A rarity? Not likely. More like an escapee

Photo by Chris Bosak An escaped Saffron Finch (?) seen in Brookfield, Conn., April 2016.

Photo by Chris Bosak
An escaped Saffron Finch (?) in Brookfield, Conn,. April 2016.

I thought I had a great bird for the rare bird alert list, but it’s likely just an escaped pet bird. A bright yellow bird flew into a nearby tree as I was practicing baseball with my 9-year-old Will.

I thought it was a Yellow Warbler at first, but rushed for my binoculars for a better view. Yellow Warblers don’t have red heads! I thought it was one of the tanagers, but after consulting with an expert, it is likely a Saffron Finch. These colorful birds are native to South America and are often kept as caged pet birds. That’s likely the case here. Instead of a rarity, I got an escapee.

Thanks Frank for the ID.

Do other experts out there concur?

Photo by Chris Bosak An escaped Saffron Finch (?) seen in Brookfield, Conn., April 2016.

Photo by Chris Bosak
An escaped Saffron Finch (?) in Brookfield, Conn,. April 2016.

Photo by Chris Bosak An escaped Saffron Finch (?) seen in Brookfield, Conn., April 2016.

Photo by Chris Bosak
An escaped Saffron Finch (?) seen in Brookfield, Conn., April 2016.

Photo by Chris Bosak An escaped Saffron Finch (?) in Brookfield, Conn,. April 2016.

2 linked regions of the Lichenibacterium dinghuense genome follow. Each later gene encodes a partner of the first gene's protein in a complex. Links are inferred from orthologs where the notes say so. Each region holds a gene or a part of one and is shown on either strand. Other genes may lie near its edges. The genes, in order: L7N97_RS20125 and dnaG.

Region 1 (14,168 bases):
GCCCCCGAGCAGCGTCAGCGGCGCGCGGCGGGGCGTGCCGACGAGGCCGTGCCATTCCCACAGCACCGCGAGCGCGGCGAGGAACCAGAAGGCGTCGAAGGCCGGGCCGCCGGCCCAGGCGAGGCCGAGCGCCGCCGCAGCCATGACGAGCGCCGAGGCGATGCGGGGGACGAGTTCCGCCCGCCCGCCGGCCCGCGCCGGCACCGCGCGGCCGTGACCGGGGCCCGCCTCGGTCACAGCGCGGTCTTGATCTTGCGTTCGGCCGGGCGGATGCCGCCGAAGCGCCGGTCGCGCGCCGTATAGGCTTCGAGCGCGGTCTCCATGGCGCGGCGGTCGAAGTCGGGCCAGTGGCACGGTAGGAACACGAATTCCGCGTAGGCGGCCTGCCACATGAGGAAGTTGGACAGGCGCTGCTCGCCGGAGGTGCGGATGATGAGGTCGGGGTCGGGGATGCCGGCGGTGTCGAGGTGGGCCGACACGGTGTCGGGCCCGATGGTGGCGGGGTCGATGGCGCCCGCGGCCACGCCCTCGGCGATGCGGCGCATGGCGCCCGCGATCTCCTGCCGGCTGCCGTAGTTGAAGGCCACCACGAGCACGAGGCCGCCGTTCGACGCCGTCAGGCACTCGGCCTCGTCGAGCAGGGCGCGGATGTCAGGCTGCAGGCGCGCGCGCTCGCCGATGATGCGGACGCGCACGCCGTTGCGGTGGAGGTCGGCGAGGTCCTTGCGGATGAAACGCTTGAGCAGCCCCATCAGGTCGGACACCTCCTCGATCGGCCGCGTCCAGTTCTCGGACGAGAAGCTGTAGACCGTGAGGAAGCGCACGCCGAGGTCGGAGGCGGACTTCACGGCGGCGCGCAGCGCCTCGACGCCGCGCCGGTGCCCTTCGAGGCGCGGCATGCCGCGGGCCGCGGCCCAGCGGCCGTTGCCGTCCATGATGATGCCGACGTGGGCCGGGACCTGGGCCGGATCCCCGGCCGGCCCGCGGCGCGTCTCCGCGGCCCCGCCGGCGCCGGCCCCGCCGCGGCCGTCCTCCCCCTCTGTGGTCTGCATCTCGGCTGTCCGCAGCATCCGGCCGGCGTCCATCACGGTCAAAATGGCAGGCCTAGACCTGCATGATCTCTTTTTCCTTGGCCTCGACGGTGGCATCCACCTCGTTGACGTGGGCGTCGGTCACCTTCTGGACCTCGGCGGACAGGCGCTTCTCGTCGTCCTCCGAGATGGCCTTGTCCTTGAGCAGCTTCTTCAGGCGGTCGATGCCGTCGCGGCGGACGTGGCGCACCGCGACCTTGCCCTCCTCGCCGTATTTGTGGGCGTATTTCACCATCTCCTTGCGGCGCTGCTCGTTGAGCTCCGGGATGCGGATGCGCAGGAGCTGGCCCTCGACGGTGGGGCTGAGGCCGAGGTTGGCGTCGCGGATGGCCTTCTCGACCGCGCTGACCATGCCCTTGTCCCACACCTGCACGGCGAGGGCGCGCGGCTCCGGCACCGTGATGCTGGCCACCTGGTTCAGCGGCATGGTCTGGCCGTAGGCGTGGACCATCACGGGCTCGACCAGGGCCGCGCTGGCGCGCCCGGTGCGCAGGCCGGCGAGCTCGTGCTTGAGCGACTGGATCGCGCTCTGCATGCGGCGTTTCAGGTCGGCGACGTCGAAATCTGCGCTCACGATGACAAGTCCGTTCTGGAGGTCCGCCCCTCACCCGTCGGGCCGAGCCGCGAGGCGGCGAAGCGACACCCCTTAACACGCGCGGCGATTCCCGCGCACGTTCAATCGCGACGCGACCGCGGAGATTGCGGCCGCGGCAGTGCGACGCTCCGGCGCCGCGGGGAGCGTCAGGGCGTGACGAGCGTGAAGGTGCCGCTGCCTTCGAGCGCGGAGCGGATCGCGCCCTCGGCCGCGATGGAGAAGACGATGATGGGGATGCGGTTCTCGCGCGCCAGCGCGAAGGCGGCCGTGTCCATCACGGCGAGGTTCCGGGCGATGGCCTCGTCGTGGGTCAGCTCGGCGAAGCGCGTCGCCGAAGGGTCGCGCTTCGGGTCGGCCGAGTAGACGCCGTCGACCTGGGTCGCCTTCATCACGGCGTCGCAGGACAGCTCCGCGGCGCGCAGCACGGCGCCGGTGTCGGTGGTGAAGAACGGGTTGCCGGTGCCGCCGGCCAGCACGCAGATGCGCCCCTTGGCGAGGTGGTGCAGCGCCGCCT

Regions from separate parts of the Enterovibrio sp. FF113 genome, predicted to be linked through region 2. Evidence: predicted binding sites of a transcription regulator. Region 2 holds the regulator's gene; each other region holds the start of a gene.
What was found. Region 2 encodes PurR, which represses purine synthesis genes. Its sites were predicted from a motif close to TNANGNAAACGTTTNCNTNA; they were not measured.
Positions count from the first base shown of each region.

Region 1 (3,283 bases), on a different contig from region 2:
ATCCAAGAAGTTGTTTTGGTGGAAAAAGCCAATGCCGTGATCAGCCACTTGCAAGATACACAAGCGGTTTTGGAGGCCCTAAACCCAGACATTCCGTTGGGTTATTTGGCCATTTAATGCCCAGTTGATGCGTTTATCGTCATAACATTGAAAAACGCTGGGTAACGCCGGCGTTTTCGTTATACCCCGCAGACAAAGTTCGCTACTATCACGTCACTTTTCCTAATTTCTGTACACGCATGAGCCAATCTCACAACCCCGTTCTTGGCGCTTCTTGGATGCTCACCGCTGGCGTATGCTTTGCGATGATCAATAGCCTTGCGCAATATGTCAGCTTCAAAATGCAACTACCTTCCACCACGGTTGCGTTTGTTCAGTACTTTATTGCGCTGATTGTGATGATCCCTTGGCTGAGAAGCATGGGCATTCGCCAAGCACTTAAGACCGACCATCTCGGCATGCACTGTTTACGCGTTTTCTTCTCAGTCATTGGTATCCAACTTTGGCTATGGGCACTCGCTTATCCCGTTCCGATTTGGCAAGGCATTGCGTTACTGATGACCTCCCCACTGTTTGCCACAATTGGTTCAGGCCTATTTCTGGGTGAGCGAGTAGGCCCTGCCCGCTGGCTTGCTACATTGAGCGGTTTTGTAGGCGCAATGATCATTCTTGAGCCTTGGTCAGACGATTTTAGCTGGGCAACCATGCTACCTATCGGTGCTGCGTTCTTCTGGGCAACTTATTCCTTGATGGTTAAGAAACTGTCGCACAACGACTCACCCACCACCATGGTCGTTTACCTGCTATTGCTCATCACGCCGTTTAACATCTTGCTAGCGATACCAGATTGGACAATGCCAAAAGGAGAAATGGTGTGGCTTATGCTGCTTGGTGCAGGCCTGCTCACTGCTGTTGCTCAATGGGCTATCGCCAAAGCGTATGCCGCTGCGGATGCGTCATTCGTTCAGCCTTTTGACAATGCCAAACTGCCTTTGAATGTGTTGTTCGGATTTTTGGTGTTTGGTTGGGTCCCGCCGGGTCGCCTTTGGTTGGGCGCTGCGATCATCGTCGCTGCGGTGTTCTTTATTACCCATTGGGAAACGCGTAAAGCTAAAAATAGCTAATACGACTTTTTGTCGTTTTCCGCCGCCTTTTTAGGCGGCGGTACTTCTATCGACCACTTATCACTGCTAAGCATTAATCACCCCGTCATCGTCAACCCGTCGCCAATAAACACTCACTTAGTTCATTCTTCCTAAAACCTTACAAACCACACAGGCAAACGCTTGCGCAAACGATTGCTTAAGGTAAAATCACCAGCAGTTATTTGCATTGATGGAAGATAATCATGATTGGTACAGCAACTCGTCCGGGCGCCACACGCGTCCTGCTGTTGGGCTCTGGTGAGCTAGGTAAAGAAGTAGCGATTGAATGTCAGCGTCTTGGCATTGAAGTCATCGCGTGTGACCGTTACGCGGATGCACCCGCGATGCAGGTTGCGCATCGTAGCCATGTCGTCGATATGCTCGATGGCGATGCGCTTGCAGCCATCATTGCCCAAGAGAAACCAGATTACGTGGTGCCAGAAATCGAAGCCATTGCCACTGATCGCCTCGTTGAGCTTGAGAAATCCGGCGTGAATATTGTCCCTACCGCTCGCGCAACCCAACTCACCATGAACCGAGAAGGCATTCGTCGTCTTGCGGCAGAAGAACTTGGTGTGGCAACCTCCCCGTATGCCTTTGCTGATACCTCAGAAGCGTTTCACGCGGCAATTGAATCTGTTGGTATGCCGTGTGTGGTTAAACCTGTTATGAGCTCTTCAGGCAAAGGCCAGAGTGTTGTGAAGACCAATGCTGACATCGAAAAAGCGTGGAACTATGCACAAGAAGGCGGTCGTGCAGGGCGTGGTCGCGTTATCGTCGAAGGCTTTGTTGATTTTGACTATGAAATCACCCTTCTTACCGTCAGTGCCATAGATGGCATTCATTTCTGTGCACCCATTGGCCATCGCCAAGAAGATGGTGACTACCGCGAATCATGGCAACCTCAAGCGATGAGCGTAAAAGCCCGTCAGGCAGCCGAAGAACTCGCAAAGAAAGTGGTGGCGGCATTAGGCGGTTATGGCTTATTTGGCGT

Photo by Chris Bosak
An escaped Saffron Finch (?) in Brookfield, Conn,. April 2016.

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5 thoughts on “A rarity? Not likely. More like an escapee

    • Good question, Ed. If they are going to escape in New England, spring/summer is the time to do it. They can find plenty of food out there. For the winter … it depends on the climate of their origin. Monk Parakeets escaped in NYC years ago and established a wild population along the New England coast. They are native to a temperate area of South America. Overall, though, most escapees — unless they are found and somehow captured by their owners — likely won’t last long in the wild.

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  1. Chris, I doubt very much if this bird is a saffron finch. It is the correct general coloration, but the orange on the male saffron’s head is confined to the forehead. It does not go up onto the crown, neither does it extend down onto the throat and upper breast (as it does in your bird). Seems more likely to me that this is an escaped african weaver finch, most likely yellow weaver or golden palm weaver.

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  2. I’m reminded of the time my brother and I left open a window, leading to the inadvertent escape of my grandmother’s blue parakeet . . . which we actually got back two week later, from a house about four miles away!

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